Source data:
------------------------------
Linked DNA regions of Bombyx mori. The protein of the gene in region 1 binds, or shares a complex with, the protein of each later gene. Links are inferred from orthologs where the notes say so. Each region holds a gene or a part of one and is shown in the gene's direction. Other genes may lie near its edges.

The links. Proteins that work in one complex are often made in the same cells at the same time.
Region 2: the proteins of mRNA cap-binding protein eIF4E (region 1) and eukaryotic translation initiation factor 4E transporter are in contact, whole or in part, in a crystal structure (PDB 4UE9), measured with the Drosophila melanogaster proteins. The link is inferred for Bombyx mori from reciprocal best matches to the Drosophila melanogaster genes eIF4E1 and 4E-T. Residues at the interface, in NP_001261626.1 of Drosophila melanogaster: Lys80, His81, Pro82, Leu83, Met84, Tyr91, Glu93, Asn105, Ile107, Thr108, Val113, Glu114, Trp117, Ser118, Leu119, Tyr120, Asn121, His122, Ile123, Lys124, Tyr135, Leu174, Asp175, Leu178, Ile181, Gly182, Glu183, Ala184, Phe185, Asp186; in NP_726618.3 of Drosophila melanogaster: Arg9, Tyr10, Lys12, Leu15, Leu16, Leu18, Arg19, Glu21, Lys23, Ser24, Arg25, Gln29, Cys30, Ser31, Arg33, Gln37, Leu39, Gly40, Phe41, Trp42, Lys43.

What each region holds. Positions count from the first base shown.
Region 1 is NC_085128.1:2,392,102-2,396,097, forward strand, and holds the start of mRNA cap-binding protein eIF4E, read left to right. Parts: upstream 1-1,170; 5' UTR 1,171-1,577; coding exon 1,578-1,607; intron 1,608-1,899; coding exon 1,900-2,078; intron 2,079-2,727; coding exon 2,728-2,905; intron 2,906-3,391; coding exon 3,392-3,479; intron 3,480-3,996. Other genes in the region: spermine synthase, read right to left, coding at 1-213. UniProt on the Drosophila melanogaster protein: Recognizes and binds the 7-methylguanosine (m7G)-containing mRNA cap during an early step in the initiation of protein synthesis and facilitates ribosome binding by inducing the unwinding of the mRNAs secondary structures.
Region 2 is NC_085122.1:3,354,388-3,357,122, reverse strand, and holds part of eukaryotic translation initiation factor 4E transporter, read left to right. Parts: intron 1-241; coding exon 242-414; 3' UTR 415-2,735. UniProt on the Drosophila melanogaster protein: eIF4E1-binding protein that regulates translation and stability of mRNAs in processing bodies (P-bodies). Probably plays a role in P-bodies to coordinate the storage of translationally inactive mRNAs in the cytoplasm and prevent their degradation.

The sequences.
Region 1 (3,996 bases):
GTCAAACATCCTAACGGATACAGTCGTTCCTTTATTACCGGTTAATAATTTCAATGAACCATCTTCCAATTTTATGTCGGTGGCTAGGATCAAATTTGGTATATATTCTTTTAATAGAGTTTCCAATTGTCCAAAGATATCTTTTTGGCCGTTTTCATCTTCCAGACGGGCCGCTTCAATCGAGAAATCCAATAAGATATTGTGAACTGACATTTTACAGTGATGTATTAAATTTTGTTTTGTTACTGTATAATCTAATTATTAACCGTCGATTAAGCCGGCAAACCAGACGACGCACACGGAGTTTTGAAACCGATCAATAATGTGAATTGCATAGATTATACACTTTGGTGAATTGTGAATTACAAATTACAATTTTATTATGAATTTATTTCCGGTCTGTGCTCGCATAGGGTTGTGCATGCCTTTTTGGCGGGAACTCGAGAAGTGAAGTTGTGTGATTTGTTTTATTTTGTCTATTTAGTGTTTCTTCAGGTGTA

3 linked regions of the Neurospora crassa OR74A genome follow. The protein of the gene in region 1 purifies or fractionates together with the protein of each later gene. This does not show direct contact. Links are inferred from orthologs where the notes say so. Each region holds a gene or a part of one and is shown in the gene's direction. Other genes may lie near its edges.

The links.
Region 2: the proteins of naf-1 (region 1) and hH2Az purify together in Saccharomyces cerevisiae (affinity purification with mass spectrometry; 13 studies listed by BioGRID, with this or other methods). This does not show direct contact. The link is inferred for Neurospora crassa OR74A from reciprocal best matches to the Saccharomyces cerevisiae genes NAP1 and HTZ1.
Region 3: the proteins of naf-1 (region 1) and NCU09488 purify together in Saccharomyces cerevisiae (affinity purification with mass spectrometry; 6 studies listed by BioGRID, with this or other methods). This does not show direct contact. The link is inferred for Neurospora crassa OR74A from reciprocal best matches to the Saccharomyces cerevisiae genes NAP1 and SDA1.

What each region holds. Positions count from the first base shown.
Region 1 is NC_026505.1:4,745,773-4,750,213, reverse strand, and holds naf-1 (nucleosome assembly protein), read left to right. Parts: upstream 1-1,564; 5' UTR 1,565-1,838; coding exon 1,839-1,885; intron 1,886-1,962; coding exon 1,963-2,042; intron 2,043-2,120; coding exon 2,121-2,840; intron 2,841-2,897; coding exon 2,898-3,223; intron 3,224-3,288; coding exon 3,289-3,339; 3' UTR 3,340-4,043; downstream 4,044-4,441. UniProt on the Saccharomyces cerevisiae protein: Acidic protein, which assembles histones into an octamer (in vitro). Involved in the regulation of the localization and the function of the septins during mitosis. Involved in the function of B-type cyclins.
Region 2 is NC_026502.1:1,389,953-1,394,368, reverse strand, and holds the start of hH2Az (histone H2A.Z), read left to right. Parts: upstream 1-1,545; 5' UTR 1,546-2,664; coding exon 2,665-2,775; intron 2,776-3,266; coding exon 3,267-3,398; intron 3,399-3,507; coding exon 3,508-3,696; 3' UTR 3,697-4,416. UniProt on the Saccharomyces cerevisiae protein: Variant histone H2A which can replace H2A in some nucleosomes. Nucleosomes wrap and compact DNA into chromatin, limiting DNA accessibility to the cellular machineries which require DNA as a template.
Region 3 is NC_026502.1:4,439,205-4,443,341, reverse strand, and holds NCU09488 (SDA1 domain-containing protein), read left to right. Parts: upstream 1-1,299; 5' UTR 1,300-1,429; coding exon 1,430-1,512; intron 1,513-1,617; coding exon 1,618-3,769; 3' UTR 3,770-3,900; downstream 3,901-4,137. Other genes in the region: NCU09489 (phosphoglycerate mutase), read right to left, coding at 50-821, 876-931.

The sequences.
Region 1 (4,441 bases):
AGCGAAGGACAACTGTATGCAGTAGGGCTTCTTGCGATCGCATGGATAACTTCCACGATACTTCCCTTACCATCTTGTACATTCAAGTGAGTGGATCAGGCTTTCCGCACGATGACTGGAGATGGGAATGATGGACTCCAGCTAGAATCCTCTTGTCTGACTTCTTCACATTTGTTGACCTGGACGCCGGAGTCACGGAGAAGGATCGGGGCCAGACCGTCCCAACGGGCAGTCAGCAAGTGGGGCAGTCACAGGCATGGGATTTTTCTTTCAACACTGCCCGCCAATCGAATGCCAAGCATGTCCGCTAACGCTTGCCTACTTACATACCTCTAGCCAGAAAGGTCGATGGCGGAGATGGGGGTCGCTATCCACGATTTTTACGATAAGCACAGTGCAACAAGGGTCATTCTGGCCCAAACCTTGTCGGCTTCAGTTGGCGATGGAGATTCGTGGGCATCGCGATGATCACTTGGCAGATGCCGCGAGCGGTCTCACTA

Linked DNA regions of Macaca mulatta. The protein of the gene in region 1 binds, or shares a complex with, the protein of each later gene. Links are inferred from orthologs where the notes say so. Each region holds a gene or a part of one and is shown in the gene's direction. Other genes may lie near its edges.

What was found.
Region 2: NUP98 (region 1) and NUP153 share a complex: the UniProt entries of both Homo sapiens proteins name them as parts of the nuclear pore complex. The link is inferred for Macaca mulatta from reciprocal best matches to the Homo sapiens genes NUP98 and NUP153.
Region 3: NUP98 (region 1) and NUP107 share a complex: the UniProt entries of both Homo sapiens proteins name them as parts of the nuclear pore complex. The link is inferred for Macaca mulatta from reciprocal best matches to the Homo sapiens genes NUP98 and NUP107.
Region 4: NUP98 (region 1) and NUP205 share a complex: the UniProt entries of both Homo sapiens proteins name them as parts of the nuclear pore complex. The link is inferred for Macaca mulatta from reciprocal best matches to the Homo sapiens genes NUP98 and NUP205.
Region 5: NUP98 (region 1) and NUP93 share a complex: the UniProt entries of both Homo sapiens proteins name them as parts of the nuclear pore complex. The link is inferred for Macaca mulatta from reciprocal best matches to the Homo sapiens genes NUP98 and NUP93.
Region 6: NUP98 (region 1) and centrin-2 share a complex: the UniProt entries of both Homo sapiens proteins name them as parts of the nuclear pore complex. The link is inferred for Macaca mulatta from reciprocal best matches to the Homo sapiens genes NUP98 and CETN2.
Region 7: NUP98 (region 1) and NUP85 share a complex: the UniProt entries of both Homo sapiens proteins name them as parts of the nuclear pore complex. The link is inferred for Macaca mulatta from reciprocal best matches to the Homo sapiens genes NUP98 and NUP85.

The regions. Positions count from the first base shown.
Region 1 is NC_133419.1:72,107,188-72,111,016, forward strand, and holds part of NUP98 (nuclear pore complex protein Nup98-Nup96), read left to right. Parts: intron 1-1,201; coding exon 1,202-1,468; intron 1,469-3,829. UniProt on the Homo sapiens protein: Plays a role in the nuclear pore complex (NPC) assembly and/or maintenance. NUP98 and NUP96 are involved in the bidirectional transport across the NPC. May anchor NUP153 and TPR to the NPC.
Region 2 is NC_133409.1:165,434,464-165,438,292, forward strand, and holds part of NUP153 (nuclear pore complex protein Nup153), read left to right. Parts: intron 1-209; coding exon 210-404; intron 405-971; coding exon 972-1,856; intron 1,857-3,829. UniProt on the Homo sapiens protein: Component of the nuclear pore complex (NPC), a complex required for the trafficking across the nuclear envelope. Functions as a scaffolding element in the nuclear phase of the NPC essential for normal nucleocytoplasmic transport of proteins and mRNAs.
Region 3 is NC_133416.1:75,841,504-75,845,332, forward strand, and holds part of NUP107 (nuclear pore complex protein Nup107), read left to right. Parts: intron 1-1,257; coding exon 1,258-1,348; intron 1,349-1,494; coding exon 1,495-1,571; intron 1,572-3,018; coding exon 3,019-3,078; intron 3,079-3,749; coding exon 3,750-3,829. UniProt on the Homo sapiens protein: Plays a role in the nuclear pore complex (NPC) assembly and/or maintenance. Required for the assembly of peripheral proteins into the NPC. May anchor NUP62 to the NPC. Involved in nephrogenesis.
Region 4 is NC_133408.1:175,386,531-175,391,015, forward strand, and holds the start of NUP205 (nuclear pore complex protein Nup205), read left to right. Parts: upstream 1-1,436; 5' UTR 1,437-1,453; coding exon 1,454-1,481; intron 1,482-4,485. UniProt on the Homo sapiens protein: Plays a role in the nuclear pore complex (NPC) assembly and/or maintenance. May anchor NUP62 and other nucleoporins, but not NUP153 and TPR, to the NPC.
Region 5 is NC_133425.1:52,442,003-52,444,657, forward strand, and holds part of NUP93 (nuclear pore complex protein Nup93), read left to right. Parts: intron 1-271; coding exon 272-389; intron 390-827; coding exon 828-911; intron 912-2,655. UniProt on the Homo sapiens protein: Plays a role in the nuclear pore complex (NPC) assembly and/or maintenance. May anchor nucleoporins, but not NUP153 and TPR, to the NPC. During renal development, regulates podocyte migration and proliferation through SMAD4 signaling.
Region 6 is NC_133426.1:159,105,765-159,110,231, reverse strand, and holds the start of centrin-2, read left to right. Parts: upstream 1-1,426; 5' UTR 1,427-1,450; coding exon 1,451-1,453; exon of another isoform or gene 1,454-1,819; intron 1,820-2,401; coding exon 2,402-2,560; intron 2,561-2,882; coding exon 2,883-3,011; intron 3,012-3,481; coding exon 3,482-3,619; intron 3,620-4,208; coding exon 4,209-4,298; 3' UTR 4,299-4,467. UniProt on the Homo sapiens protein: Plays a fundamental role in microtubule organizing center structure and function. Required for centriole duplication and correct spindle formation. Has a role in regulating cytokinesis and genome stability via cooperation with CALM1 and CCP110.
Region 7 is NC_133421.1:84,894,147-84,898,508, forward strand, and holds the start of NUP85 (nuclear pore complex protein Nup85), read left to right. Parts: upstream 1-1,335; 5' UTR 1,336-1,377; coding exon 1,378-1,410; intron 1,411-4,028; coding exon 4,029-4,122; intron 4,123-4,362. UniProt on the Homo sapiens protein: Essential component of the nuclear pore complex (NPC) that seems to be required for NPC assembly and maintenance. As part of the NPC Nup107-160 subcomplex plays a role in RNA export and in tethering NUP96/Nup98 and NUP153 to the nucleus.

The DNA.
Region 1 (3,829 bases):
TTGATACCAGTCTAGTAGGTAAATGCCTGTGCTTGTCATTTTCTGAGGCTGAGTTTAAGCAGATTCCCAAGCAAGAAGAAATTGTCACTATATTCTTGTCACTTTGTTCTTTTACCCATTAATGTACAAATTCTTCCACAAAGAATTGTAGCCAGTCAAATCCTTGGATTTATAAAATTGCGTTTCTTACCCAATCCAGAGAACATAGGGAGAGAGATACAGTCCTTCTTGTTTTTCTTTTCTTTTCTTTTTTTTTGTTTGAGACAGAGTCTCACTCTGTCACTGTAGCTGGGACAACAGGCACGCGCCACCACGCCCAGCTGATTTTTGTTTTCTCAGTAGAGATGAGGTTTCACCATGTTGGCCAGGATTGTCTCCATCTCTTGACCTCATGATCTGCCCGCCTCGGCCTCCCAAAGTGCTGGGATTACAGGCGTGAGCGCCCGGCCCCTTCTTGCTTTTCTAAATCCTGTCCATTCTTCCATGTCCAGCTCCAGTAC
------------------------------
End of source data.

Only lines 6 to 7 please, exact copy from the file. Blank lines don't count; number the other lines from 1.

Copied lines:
Region 2 is NC_085122.1:3,354,388-3,357,122, reverse strand, and holds part of eukaryotic translation initiation factor 4E transporter, read left to right. Parts: intron 1-241; coding exon 242-414; 3' UTR 415-2,735. UniProt on the Drosophila melanogaster protein: eIF4E1-binding protein that regulates translation and stability of mRNAs in processing bodies (P-bodies). Probably plays a role in P-bodies to coordinate the storage of translationally inactive mRNAs in the cytoplasm and prevent their degradation.

The sequences.